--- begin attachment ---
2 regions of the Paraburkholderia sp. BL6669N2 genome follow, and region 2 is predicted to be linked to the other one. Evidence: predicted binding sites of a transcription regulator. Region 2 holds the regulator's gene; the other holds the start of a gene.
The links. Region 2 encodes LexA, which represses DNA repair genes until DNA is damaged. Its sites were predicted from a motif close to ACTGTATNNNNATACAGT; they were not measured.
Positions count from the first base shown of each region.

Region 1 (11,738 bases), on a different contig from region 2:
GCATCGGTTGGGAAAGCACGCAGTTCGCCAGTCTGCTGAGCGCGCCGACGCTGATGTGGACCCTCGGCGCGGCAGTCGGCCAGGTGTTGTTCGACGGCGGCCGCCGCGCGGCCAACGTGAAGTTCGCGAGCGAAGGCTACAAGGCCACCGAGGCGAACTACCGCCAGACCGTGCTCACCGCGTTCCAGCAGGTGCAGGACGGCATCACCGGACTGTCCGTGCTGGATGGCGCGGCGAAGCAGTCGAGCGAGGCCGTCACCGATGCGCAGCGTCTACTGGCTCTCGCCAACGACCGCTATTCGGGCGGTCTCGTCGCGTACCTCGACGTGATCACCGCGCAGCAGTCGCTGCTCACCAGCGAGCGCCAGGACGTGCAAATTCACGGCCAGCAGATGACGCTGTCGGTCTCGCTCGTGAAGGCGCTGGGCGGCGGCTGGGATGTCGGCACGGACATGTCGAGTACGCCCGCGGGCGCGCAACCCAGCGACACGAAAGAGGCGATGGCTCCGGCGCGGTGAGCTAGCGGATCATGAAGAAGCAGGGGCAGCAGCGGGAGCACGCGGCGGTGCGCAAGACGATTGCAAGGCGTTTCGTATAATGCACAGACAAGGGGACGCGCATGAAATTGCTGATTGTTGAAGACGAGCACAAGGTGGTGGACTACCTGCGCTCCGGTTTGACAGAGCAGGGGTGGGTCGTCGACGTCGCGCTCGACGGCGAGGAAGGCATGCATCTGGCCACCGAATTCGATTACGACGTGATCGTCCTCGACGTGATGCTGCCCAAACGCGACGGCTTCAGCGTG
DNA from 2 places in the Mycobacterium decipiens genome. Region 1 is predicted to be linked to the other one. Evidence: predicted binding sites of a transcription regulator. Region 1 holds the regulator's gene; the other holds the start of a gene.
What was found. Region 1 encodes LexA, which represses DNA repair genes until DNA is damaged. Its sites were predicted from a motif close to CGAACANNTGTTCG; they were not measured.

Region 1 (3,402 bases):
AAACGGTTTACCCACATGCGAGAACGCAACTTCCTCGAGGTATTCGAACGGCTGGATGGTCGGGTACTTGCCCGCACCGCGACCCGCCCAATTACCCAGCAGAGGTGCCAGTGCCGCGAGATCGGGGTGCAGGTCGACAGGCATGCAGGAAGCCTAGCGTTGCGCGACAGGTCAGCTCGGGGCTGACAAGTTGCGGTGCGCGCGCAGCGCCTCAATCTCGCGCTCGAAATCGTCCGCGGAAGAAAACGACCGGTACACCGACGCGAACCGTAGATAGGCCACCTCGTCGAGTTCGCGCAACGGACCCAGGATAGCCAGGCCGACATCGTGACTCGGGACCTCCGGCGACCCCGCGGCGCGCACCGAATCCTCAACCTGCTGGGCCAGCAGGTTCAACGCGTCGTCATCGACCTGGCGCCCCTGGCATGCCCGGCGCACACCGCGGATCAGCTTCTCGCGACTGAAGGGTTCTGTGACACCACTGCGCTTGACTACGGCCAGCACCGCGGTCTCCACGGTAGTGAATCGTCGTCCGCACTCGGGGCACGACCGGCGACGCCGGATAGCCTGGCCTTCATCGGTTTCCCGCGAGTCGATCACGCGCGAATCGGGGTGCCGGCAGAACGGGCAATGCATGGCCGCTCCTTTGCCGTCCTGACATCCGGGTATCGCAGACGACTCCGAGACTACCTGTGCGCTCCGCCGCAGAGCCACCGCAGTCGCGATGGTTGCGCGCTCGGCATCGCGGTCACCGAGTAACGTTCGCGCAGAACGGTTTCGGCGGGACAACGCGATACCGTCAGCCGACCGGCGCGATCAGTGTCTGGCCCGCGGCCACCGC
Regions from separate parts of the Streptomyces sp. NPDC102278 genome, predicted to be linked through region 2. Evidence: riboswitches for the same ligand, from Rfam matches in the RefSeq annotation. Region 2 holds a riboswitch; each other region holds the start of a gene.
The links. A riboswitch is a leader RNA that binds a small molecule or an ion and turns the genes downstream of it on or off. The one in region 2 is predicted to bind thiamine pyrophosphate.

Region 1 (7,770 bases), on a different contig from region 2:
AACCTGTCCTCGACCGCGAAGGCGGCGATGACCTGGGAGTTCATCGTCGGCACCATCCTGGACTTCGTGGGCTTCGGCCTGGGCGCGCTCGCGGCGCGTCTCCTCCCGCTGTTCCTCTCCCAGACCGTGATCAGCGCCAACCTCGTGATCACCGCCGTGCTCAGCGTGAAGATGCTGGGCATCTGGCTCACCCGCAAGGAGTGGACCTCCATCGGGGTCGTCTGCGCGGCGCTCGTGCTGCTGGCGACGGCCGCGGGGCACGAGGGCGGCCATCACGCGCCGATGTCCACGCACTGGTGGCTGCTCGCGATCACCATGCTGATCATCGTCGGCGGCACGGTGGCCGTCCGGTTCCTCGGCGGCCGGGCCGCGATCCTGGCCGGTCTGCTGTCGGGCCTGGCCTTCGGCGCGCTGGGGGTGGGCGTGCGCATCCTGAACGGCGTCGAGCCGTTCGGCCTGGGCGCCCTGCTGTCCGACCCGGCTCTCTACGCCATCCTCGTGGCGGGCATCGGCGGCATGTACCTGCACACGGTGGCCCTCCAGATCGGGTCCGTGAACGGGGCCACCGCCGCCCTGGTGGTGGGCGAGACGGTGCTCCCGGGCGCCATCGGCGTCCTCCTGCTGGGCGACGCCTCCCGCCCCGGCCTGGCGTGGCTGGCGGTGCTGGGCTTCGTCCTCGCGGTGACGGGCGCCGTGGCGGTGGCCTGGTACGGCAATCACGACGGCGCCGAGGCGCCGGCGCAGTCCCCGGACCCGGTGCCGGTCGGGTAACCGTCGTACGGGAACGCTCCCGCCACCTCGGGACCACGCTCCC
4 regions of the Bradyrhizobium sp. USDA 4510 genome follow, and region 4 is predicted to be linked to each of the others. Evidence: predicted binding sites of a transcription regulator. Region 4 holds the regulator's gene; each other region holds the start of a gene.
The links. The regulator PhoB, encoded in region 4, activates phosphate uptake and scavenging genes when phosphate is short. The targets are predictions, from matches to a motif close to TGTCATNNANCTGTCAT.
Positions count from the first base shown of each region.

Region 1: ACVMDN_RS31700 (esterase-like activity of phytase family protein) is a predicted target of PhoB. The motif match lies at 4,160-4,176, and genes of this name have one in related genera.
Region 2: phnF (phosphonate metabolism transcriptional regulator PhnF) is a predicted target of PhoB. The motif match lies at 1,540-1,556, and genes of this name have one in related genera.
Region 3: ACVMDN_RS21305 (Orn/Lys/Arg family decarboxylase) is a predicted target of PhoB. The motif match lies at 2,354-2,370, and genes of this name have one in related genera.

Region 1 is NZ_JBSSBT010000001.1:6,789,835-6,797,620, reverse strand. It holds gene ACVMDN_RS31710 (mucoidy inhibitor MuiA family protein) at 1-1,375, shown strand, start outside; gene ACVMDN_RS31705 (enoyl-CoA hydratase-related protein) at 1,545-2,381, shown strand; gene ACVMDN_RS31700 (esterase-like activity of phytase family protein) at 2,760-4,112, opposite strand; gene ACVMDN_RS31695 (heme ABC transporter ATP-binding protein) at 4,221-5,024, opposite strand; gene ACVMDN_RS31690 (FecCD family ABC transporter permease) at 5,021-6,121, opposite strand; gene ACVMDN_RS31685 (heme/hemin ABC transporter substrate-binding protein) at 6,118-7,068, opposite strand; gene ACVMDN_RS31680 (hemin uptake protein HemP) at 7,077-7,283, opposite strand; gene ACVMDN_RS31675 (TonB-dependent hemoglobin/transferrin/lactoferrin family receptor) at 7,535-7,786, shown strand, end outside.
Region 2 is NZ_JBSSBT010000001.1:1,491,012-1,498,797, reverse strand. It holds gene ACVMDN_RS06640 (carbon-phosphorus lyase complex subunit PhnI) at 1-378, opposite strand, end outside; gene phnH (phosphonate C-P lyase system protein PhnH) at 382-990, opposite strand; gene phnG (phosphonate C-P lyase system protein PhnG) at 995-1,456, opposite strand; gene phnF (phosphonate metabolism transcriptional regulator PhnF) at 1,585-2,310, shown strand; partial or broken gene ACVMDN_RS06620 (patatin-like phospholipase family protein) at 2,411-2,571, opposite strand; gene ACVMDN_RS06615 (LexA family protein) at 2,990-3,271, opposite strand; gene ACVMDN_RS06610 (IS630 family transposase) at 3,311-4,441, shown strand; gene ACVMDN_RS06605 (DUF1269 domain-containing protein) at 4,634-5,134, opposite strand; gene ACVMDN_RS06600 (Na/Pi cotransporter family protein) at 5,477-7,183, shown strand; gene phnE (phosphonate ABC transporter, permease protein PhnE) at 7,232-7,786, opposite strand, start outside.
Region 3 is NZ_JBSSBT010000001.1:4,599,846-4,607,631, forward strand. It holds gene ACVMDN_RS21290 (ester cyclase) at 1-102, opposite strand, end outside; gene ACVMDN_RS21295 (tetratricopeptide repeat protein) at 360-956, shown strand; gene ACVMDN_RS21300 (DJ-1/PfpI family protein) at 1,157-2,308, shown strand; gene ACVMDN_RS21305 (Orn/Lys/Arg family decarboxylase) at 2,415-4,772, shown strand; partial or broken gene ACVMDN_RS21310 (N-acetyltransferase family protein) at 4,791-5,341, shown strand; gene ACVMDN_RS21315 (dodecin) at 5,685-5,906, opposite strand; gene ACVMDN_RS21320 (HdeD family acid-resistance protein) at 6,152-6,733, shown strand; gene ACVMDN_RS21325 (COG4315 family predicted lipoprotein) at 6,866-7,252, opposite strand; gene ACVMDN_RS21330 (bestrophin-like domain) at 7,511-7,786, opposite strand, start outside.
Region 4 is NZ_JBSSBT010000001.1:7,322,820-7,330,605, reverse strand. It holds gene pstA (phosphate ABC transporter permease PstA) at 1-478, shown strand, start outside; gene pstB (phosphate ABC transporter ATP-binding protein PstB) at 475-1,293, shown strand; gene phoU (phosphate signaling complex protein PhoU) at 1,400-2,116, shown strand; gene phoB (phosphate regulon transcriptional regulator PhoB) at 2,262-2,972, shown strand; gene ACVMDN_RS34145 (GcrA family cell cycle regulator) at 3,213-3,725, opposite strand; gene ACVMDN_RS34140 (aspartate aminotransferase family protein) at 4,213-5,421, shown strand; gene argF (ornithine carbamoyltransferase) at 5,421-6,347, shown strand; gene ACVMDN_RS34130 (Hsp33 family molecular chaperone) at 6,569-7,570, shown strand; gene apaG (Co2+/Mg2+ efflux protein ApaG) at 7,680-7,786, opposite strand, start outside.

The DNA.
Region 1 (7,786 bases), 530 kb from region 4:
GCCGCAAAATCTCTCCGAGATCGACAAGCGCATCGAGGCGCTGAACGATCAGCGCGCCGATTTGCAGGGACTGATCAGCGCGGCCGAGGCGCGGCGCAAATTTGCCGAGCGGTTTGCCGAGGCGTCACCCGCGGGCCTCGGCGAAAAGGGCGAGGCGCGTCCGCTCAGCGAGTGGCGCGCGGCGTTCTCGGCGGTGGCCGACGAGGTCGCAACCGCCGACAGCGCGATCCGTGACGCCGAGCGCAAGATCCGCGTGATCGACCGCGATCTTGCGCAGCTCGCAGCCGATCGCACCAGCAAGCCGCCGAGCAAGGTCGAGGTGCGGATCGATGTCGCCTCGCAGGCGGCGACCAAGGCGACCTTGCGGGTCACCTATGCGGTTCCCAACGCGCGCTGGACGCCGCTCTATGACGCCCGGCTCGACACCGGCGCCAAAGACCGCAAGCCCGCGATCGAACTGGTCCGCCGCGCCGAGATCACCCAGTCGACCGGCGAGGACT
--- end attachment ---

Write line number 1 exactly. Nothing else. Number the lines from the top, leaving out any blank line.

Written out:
2 regions of the Paraburkholderia sp. BL6669N2 genome follow, and region 2 is predicted to be linked to the other one. Evidence: predicted binding sites of a transcription regulator. Region 2 holds the regulator's gene; the other holds the start of a gene.